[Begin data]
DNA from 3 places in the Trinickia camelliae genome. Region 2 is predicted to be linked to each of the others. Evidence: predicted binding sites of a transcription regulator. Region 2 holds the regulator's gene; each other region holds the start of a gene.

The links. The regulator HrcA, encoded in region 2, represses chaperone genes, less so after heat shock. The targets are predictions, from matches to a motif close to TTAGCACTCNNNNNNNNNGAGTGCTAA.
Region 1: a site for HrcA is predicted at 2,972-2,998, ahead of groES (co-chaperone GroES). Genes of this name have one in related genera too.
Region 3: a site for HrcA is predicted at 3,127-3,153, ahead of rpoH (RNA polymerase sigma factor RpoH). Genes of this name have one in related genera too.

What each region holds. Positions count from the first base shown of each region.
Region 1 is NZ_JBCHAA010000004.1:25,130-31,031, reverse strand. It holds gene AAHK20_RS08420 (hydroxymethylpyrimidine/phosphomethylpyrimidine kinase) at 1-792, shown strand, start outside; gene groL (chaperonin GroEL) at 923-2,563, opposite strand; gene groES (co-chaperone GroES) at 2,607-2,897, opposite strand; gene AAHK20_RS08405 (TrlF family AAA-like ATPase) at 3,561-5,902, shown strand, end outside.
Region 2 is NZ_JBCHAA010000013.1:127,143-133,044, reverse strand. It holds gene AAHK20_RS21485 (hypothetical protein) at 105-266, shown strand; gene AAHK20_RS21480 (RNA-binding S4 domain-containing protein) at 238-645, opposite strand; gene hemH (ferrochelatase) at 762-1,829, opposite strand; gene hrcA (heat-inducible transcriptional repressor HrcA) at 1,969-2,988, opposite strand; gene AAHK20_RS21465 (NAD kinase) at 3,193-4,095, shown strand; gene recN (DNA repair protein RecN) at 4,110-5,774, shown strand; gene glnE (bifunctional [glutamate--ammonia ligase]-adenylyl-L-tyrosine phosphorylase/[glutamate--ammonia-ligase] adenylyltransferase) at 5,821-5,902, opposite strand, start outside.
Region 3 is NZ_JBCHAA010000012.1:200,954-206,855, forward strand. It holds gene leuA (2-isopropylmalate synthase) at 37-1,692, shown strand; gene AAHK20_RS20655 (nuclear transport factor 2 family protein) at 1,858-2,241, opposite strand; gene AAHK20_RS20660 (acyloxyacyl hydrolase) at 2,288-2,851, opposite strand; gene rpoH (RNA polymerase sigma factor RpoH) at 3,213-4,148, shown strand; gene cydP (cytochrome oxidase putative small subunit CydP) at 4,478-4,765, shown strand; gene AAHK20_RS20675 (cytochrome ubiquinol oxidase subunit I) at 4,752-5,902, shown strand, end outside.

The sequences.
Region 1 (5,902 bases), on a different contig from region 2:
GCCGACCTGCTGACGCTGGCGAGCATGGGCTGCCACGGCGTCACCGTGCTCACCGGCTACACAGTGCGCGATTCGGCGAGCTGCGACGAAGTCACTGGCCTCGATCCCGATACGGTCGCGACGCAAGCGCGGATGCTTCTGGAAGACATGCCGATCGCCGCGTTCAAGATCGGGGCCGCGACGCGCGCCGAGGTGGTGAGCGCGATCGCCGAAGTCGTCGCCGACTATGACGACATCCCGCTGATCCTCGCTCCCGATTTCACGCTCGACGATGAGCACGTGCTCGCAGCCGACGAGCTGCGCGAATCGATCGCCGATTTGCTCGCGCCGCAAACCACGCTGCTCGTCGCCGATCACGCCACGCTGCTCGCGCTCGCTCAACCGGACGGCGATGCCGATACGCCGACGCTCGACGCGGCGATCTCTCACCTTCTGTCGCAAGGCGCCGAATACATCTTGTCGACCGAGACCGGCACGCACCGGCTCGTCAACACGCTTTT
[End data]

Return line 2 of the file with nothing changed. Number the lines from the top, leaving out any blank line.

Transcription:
The links. The regulator HrcA, encoded in region 2, represses chaperone genes, less so after heat shock. The targets are predictions, from matches to a motif close to TTAGCACTCNNNNNNNNNGAGTGCTAA.